Dutch Design Week has attracted international creators to showcase their best work and most though-provoking experiments in design. The fruits of their research are a compelling mix of luminous display, recyclable pavilion, and celestial bubble that question everything and look to the future with optimism. Here is our curated selection of the most enthralling exhibits of Dutch Design Week 2017. The paradoxically named exhibit, ‘Digital Realists,’ was conceived without regard for the distinction between the computerized and analogue, unequivocally embracing the digital age and even questioning the purpose of defining such a border. Taking place in an abandoned department store, the surreal atmosphere is achieved by layering translucent plastics, colourful fabrics and iridescent material on the raw industrial concrete.
The concept behind the simultaneously eerie and playful exhibit is even more intriguing; the designers approach technology with the same exuberant naiveté of a caveman who just discovered fire, exploring the myriad possibilities of our new digitally enhanced world. MVRDV expands the concept of living in the future city with a flexible exhibit that requires active cooperation between neighbours to negotiate partitions and manage competing desires. As cities grow denser and dwindling square metres must accommodate ever-changing needs, how will urban living be redesigned? The (W)ego exhibit directly addresses this intersection of the individual (ego) and the community (we) with an optimistic installation that is as flexible as the human spirit.
Colour blocking visually divides one space from another, but the possible configurations are endless – mutual symbiosis being the ultimate goal. Combining ephemerality and sustainability in an elegant structure, Overtreders W and Bureau SLA manifest an elegant pavilion that will silently retreat at the end of the week without a trace on the environment. Each and every piece of The People’s Pavilion – from the wooden beams, lighting, glass ceiling and interior fittings – was borrowed and will be returned in perfect condition at the end of Dutch Design Week. Colourful tiles lining the façade are fabricated from locally-gathered recycled plastic, adding a participatory element to the design which will be redistributed after its dismantling.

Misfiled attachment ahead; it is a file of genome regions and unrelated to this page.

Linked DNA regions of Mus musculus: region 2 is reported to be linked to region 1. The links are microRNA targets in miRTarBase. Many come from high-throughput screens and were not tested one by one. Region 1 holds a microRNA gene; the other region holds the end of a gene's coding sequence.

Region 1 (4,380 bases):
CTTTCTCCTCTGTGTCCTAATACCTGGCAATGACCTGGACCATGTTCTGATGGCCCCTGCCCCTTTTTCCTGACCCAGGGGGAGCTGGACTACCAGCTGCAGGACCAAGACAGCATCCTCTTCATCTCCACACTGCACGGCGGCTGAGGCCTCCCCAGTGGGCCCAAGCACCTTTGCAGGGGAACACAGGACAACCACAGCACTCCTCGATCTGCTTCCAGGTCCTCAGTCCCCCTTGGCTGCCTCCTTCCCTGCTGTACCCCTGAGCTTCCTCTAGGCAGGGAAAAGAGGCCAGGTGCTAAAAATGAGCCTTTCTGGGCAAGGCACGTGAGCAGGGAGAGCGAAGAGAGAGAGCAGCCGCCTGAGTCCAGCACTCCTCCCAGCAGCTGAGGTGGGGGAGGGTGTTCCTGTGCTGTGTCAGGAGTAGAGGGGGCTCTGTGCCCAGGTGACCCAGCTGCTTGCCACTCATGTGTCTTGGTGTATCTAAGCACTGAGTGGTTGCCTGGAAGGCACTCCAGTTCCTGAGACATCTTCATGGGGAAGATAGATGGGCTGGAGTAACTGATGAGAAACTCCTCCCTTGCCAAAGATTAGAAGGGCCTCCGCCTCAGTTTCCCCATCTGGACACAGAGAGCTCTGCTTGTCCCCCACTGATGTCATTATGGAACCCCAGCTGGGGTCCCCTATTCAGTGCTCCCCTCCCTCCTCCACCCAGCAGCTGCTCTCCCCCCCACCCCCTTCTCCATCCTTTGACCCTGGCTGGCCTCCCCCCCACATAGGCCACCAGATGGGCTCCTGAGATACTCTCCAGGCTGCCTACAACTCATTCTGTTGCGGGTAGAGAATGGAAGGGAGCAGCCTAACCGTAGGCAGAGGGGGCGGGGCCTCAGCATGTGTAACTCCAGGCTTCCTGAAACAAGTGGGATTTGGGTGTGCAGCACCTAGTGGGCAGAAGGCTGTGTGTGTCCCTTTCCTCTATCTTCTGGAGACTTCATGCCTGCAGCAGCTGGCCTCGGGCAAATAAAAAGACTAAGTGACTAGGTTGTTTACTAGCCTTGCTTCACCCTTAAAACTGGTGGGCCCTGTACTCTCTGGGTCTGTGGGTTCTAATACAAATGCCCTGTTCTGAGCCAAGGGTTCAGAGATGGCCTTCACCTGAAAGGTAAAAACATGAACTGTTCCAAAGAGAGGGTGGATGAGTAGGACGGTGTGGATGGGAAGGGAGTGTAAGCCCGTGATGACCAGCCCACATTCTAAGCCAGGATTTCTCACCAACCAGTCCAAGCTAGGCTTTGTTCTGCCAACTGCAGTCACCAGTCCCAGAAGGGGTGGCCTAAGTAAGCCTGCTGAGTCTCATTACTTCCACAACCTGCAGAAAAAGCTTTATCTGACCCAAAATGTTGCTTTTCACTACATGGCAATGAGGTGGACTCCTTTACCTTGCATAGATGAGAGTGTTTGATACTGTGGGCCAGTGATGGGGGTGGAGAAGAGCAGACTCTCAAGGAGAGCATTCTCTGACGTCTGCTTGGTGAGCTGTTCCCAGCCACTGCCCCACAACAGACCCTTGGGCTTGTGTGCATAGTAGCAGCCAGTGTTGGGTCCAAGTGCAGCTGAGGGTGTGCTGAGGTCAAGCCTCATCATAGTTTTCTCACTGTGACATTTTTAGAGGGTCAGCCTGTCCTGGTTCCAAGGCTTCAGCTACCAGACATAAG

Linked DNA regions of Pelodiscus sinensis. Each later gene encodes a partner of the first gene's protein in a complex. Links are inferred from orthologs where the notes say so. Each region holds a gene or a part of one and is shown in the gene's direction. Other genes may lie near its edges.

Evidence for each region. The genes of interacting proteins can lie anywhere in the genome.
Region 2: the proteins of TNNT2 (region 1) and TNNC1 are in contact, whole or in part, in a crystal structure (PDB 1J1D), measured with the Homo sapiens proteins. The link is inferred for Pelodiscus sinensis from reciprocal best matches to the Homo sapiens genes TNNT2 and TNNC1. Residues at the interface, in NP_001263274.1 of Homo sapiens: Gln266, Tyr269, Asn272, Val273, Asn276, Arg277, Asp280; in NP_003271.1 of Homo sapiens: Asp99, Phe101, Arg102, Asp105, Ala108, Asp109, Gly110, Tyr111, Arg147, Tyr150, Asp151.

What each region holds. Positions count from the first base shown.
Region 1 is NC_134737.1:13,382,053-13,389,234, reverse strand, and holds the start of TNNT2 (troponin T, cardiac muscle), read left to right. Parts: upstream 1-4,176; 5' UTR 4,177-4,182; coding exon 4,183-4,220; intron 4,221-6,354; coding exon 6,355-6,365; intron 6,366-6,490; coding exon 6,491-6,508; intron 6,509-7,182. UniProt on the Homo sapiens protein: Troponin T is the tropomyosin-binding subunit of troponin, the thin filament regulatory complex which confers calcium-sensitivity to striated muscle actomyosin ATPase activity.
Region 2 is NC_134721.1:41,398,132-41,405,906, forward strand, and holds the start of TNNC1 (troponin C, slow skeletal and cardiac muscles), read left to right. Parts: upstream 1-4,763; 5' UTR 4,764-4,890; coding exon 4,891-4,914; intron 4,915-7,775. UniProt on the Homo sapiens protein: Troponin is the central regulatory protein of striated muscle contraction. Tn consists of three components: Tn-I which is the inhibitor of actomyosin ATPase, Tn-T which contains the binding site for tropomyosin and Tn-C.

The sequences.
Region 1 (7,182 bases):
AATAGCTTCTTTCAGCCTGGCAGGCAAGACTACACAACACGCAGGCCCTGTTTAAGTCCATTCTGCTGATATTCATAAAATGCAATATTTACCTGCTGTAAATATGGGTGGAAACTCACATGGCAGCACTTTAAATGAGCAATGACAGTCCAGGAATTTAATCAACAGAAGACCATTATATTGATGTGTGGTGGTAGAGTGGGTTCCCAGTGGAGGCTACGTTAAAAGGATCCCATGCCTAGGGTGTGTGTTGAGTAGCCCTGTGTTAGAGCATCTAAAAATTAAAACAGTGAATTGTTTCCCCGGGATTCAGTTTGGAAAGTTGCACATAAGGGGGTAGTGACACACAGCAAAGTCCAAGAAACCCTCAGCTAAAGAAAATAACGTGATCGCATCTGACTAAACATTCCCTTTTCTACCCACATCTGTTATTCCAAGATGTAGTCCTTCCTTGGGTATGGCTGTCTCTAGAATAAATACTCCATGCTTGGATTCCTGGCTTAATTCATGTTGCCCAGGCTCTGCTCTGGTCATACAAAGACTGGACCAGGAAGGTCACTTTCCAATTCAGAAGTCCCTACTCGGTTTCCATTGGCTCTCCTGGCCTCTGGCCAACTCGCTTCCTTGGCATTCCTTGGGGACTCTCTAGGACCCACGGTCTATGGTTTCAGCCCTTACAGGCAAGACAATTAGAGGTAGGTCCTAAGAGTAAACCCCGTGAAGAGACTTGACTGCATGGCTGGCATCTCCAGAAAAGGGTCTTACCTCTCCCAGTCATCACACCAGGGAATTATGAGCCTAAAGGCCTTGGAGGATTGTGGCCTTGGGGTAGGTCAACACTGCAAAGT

The meticulously planned structure demonstrates that beautiful architecture and sustainability are not mutually exclusive concepts; and perhaps even establishes its own niche of ‘borrowed architecture’. The Osmo installation offers city-dwellers a precious opportunity rarely encountered in the wild of the concrete jungle. Composed of the NASA material mylar, the spherical structure creates a celestial atmosphere with a peek into the vast cosmos. Designers mapped nearly 3,000 stars and planets to project the night sky onto the reflective silver fabric, intriguing visitors with a view of the universe usually only visible from remote parts of the planet.
In the human quest to discover every corner of the earth, the Loop installation takes a contrary approach by bringing an exploratory nocturnal landscape to the modern city. Bringing new meaning to the concept of individualized design, the Aura exhibition by Nick Verstand broadcasts personal feelings into colourful displays of light. Collaborating with the Netherlands Organisation for Applied Scientific Research, various sensors gather data from the user, manipulating the behaviour of light. The emotions become plainly visible illuminance, prompting a debate on intimacy and cultural values surrounding privacy. The installation offers more than a visually pleasing show but directly links inner feelings to an outward display, heightening consciousness through the embodiment of immersive installation.